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Dr Martin Parsons is a former aid worker in Afghanistan and Pakistan and has a PhD in Islam and Christian-Muslim Relations.

At the end of October the government’s Climate Change Committee published its report on how the UK should respond to sea level rise. Not terribly interested? – well you should be because the small print in this report is political dynamite for some of the most disadvantaged communities, who guess what – overwhelmingly voted for Brexit and include a significant proportion of the marginal seats Conservatives need to hold to win the next election.

The purpose of this article is not take issue with the science – it’s what the report recommends the government does that is so politically toxic. The science is fairly straightforward – sea level has risen by around 15 cm since 1900 (actually if you live south of a line from Middlesbrough to Liverpool it’s probably more due to land sinking relative to the sea). At current rates it is likely to rise by a further 50 cm and possibly 80 cm by 2100 i.e. within the lifetime of children living today.

That means that storm surges will overtop existing sea defences more frequently – and the biggest surges will inundate much bigger areas of land. At the moment around half a million properties, including 370,000 homes are vulnerable to flooding. The report estimates this will increase to 1.2 million homes by 2080.

Higher sea levels also increase coastal erosion and the report estimates the number of homes vulnerable to erosion will increase from 8,900 to 100,000 over the same period.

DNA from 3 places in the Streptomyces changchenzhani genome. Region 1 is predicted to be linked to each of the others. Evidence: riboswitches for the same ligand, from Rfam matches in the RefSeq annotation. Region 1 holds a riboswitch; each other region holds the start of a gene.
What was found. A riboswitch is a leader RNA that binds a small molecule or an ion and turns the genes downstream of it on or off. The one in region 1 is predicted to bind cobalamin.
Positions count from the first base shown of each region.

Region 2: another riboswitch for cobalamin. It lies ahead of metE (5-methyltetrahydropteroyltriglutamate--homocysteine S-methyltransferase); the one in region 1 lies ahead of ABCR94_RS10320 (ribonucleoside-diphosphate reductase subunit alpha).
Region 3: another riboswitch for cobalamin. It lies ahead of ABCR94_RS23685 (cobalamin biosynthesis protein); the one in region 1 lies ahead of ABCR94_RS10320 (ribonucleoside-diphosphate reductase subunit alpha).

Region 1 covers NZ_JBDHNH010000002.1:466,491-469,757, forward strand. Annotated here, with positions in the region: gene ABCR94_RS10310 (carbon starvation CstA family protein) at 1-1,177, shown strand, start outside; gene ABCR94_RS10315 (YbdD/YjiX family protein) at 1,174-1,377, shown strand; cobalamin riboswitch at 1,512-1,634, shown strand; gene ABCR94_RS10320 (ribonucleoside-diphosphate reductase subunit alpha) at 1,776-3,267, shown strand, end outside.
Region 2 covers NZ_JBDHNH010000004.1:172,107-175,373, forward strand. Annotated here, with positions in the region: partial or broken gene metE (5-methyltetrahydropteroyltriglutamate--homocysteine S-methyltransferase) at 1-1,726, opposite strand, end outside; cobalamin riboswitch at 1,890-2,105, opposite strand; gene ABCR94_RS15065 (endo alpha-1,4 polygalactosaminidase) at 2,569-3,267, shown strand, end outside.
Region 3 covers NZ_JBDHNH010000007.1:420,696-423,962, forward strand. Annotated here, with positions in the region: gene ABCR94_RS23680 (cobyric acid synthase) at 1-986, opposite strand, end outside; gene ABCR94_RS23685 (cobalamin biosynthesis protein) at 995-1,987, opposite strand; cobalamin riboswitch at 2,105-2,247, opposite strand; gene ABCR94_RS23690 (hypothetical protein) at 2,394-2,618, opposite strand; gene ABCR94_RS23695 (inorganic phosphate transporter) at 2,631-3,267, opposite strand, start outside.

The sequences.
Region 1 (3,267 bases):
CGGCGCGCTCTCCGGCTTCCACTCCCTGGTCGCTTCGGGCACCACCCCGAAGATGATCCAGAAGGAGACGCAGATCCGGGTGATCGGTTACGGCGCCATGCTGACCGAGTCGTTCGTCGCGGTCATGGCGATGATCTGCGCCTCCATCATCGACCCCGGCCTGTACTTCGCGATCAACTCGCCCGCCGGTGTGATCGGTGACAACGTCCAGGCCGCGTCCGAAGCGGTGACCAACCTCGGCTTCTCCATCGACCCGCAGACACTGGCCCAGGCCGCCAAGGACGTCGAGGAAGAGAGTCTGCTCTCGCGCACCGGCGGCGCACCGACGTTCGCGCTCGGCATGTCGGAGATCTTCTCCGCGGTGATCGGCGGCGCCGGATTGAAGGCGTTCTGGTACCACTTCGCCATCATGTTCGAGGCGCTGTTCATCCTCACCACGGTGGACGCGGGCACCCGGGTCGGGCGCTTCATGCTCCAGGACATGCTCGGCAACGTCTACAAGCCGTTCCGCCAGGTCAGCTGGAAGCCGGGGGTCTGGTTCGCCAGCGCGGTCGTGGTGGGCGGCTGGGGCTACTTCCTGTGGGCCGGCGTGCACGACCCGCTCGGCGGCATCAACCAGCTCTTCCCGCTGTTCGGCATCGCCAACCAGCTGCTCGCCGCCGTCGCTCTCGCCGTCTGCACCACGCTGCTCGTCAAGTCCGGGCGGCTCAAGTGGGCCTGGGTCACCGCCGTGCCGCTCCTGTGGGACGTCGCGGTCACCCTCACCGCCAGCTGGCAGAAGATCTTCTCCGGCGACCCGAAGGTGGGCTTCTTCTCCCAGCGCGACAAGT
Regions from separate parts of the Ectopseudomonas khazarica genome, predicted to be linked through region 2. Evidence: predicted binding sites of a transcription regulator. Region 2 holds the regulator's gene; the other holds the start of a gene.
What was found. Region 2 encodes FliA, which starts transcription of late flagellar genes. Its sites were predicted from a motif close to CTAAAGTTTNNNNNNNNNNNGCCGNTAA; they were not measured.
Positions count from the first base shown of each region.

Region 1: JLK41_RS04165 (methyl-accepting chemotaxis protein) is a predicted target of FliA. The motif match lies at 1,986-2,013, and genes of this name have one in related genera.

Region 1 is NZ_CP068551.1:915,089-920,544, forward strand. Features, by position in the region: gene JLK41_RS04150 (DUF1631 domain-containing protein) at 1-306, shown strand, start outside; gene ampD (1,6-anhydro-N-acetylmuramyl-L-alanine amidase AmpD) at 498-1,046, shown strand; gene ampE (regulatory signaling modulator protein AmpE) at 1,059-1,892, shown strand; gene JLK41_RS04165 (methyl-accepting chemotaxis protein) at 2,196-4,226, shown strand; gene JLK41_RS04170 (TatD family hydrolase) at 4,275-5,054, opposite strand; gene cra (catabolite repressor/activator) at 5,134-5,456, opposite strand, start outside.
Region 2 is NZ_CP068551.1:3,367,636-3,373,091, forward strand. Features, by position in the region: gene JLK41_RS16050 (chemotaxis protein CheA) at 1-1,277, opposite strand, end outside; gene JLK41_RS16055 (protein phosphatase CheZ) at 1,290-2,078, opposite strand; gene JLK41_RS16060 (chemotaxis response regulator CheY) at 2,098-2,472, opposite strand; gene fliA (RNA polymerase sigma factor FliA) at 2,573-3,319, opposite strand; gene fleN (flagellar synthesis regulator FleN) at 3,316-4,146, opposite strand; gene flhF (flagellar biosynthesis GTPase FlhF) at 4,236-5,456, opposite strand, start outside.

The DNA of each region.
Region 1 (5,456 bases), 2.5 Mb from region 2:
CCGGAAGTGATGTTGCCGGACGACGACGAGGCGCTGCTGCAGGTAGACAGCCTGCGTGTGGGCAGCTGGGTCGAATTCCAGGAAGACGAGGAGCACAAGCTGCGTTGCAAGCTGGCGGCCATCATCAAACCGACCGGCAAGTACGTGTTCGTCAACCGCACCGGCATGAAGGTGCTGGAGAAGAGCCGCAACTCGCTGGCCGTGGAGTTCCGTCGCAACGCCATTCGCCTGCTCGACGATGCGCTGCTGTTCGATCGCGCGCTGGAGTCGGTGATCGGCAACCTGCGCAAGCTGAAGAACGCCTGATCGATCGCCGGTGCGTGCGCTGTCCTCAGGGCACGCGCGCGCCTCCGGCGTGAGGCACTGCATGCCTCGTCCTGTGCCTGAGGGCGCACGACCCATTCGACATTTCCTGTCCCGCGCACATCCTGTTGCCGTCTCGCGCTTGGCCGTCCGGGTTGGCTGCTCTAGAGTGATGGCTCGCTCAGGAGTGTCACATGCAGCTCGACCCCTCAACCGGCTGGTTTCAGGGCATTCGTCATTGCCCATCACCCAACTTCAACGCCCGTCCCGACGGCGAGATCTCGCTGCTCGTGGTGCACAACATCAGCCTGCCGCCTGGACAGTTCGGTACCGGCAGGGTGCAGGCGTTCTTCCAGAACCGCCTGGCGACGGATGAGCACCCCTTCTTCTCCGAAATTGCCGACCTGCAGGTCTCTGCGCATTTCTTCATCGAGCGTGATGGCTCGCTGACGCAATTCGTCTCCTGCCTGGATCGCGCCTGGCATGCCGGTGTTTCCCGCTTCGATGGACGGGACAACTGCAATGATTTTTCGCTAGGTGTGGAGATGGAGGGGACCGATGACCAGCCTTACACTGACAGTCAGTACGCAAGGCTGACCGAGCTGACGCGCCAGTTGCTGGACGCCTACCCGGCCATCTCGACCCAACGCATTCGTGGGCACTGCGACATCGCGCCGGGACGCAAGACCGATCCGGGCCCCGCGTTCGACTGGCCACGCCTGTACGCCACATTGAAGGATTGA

So what does the report suggest we do about it? Well some infrastructure will need to be relocated – including some roads, railway lines and even three railway stations. Once they get damaged by storm surges on more than a couple of occasions it becomes more economic to move them than repair them.

However, the really politically toxic bit of the report deals with coastal communities. It says, because major urban areas and infrastructure will require better sea defences – and there is only so much money available, that is where money should be spent. However, for coastal communities in towns and villages – it is worse than that. The report recommends that 149-185 km of coast which is currently designated as ‘hold the line’ in shoreline management plans should be redesignated as ‘managed retreat’.

Let me explain what that means. Shoreline Management Plans (SMPs) designate each part of the coast as one of four categories:

  • Advance the line (never used – although significant parts of the coast were reclaimed from the sea by previous generations)
  • Hold the Line (i.e. protect the existing shoreline)